The Edmonton Eskimos say they don’t have any plans to change the team name after meeting with Inuit leaders who told them they face more important issues.

Eskimos CEO Len Rhodes and other team staff recently returned from the Northwest Territories where they met with Inuit groups to seek input on the ongoing name controversy.

The term “Eskimo” is considered derogatory to some Inuit people as it is perceived to mean “eaters of raw meat” in some Indigenous languages. The term is widely accepted in Alaska.

“Many people that we met are proud of the name, want to celebrate the name and want to continue to develop a relationship with us,” Rhodes told CTV Edmonton.

“They also told us they have much bigger issues in many cases. They talked about teen suicide, they talked about the cost of goods and services (and) the lack of infrastructure, so there’s a lot of what they call ‘bigger issues’ that they’re dealing with on a daily basis.”

To gather as much input as possible, the team surveyed season ticket holders earlier in the year and plans further discussions in Nunavut, Ottawa and Edmonton.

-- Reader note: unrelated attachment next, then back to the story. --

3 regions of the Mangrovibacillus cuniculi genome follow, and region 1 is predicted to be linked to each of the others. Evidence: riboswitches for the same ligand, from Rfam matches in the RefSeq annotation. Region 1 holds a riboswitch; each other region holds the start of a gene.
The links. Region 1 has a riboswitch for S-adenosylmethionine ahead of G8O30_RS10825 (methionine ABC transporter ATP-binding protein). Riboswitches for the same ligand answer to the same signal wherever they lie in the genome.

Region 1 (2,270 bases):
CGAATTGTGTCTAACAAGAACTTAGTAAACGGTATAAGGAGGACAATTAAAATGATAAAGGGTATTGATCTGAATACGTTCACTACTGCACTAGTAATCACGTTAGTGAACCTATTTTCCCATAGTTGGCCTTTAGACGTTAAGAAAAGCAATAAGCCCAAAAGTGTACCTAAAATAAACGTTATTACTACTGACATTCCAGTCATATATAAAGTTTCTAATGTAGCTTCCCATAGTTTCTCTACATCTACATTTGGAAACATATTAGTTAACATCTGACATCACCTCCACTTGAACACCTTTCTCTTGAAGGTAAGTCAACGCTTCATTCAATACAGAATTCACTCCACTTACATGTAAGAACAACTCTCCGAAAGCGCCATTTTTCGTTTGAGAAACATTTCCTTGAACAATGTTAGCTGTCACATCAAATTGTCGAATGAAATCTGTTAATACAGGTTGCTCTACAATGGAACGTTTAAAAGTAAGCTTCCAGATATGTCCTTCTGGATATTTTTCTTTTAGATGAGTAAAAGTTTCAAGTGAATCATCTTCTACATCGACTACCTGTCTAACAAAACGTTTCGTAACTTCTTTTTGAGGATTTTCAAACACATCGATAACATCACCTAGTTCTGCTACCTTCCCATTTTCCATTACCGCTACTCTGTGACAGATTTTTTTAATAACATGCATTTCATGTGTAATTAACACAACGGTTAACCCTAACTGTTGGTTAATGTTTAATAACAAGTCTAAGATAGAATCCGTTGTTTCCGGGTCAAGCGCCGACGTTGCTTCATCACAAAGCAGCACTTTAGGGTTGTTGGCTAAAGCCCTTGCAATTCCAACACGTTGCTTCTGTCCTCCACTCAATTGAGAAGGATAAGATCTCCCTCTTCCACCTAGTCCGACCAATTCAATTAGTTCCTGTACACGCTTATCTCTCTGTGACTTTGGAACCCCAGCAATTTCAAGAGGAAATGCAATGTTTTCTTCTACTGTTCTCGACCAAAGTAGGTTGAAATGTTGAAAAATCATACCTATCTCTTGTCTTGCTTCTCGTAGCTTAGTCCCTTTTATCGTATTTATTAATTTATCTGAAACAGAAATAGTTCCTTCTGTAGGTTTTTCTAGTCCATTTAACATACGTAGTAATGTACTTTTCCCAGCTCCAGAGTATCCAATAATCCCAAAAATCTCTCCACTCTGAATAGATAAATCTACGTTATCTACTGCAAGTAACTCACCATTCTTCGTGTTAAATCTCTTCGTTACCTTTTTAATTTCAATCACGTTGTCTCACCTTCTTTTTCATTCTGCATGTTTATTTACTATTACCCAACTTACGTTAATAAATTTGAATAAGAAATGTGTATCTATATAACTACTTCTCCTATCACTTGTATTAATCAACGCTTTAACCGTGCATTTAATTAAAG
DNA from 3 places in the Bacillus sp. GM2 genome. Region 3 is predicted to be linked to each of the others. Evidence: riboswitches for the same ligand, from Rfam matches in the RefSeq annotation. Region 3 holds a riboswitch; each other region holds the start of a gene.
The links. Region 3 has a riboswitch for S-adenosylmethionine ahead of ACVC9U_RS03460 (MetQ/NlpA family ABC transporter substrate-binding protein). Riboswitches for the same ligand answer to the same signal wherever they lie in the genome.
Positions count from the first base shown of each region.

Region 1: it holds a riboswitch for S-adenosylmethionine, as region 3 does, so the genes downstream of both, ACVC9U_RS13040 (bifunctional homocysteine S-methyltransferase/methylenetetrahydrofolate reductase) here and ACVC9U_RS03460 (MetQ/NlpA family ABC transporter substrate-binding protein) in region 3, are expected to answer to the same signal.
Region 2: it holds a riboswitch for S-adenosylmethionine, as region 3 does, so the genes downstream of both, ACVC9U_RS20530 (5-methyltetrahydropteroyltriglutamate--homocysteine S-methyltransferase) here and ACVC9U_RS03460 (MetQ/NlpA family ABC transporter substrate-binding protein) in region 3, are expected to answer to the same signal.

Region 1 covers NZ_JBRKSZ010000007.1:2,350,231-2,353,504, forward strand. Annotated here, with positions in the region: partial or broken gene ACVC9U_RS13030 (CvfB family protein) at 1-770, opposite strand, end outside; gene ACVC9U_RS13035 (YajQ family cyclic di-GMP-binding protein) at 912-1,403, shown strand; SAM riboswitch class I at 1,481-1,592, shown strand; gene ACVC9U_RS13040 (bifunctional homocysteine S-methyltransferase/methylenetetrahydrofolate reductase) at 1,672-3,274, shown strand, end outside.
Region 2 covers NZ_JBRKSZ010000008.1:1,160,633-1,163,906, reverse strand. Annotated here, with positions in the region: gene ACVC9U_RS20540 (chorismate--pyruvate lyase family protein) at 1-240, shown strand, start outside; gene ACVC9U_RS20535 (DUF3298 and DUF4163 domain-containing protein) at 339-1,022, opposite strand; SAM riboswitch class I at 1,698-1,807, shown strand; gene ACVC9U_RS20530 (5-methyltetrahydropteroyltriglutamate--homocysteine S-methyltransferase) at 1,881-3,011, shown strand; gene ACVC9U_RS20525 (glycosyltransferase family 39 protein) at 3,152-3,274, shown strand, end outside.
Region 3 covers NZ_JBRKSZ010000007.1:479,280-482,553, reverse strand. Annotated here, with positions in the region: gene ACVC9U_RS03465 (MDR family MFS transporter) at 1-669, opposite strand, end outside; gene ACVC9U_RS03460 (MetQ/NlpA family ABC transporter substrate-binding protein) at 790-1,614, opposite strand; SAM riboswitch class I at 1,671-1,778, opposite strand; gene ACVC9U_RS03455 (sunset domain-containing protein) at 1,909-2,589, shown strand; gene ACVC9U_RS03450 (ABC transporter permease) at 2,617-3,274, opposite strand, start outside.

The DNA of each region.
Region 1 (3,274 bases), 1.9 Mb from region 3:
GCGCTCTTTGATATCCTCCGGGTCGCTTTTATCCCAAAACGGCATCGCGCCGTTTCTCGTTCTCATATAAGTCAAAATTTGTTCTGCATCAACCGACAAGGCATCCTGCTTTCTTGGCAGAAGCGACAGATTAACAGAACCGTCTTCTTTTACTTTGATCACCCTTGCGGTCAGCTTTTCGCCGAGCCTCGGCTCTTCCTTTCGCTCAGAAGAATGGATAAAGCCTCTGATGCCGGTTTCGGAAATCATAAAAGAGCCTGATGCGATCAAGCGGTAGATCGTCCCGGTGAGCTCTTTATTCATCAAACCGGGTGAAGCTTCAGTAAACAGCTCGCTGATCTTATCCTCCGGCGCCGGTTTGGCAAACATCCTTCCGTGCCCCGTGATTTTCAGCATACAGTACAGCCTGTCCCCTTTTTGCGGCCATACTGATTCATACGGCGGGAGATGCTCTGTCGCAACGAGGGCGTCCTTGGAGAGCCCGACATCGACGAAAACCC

Inuit Tapiriit Kanatami, Canada's national Inuit association, first petitioned to have the Edmonton Eskimos’ name changed in 2015, but the sentiment has grown lately as Edmonton is slated to host the 2018 Grey Cup.

In 2017, both Edmonton Mayer Don Iveson and Winnipeg Mayor Brian Bowman, who is Metis, recommended that the team should change its name.

That same year, a survey from market research firm Insights West indicated that just 21 per cent of Canadians and 12 per cent of Albertans found the name “unacceptable.”

Similar team name and logo controversies have hit the NFL’s Washington Redskins, the MLB’s Cleveland Indians and Atlanta Braves, and the NHL’s Chicago Blackhawks.

In January, the Indians announced they would abandon their Chief Wahoo logo, a caricature of a Native American that depicts a smiling head with bright red skin and a feather stemming from the back.

With files from CTV Edmonton